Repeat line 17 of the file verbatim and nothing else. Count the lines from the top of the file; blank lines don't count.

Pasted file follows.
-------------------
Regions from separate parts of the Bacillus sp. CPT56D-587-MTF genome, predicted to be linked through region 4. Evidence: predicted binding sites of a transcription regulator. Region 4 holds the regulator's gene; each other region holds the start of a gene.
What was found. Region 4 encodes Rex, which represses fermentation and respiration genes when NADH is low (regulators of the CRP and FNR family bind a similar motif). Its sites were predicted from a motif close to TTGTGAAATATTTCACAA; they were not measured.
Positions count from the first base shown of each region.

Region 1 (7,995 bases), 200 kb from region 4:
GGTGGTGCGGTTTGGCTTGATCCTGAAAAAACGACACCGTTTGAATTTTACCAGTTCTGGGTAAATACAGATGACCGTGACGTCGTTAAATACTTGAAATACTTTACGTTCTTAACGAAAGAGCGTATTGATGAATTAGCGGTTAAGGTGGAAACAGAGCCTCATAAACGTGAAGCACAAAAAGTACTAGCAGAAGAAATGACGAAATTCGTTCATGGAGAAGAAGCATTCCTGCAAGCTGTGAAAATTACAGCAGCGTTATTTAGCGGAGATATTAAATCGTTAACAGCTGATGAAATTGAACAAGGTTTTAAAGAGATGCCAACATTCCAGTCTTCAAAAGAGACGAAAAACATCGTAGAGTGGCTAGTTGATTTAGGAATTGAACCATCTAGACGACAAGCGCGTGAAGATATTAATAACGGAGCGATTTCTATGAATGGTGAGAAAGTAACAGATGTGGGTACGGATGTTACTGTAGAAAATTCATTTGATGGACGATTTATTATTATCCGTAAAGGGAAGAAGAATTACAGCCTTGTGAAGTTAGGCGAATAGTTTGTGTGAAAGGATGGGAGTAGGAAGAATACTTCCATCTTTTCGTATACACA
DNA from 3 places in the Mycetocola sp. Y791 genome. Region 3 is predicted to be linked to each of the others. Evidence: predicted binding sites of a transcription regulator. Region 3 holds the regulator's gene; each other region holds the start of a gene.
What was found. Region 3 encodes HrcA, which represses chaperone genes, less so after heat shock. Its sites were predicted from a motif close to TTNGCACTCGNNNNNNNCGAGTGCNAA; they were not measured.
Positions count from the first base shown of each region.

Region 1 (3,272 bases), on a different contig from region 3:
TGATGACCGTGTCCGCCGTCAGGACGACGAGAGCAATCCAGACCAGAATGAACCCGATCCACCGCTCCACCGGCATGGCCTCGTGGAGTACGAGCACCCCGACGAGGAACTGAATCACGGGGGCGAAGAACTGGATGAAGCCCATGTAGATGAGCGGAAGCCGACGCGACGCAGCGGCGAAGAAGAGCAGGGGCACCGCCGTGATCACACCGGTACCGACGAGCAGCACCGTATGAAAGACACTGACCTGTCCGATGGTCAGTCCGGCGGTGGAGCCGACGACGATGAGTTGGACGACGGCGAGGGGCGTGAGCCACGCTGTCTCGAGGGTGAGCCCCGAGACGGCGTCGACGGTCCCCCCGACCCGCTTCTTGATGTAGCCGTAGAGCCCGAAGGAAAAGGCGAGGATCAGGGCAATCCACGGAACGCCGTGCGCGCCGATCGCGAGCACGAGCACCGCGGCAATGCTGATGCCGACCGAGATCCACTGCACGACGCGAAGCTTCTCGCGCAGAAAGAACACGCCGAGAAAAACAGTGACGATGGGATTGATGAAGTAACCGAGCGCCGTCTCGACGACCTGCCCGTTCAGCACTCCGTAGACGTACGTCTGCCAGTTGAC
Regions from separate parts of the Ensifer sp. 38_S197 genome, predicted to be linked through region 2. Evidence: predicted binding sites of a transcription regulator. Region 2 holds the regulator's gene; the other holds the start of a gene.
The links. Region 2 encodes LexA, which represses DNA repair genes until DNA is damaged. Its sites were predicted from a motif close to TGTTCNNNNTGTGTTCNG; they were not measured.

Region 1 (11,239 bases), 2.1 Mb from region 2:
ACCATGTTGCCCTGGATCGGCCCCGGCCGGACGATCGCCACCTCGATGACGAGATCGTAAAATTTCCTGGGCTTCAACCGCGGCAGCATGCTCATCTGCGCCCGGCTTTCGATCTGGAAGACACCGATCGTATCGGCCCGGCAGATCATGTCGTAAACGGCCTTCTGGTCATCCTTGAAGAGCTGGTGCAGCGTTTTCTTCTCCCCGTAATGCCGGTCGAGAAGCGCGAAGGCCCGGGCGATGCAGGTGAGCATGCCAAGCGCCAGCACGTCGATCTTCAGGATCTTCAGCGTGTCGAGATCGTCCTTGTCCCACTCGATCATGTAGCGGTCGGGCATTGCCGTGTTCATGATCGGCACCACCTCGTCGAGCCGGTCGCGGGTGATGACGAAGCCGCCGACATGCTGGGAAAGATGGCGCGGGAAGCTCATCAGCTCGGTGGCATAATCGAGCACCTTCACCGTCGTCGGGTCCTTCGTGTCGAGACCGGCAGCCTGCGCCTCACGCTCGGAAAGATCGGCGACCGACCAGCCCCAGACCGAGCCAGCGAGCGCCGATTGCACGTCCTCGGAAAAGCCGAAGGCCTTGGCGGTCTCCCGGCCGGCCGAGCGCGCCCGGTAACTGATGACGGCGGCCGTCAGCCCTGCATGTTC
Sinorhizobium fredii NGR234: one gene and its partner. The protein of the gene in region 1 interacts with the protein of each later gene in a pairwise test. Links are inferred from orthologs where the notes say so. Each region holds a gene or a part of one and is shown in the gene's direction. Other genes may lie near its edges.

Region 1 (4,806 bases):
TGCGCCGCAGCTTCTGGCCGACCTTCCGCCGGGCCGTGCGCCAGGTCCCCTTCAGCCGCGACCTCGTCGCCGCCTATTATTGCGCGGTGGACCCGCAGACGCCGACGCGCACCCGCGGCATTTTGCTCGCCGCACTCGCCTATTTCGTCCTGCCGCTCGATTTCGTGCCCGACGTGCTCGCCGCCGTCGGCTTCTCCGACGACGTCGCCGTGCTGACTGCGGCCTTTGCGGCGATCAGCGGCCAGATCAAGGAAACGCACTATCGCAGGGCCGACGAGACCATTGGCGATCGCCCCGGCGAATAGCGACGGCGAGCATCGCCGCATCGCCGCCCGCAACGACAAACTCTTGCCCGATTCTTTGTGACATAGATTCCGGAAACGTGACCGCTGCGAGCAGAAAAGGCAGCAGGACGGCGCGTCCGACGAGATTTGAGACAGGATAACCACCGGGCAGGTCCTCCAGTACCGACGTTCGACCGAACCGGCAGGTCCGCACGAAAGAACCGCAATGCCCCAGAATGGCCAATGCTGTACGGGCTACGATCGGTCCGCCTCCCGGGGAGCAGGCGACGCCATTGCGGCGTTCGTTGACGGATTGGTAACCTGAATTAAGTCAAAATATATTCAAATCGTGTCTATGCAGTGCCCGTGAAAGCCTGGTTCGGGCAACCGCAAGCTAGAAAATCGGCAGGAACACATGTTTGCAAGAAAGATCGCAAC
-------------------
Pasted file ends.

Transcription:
TGCGCCGCAGCTTCTGGCCGACCTTCCGCCGGGCCGTGCGCCAGGTCCCCTTCAGCCGCGACCTCGTCGCCGCCTATTATTGCGCGGTGGACCCGCAGACGCCGACGCGCACCCGCGGCATTTTGCTCGCCGCACTCGCCTATTTCGTCCTGCCGCTCGATTTCGTGCCCGACGTGCTCGCCGCCGTCGGCTTCTCCGACGACGTCGCCGTGCTGACTGCGGCCTTTGCGGCGATCAGCGGCCAGATCAAGGAAACGCACTATCGCAGGGCCGACGAGACCATTGGCGATCGCCCCGGCGAATAGCGACGGCGAGCATCGCCGCATCGCCGCCCGCAACGACAAACTCTTGCCCGATTCTTTGTGACATAGATTCCGGAAACGTGACCGCTGCGAGCAGAAAAGGCAGCAGGACGGCGCGTCCGACGAGATTTGAGACAGGATAACCACCGGGCAGGTCCTCCAGTACCGACGTTCGACCGAACCGGCAGGTCCGCACGAAAGAACCGCAATGCCCCAGAATGGCCAATGCTGTACGGGCTACGATCGGTCCGCCTCCCGGGGAGCAGGCGACGCCATTGCGGCGTTCGTTGACGGATTGGTAACCTGAATTAAGTCAAAATATATTCAAATCGTGTCTATGCAGTGCCCGTGAAAGCCTGGTTCGGGCAACCGCAAGCTAGAAAATCGGCAGGAACACATGTTTGCAAGAAAGATCGCAAC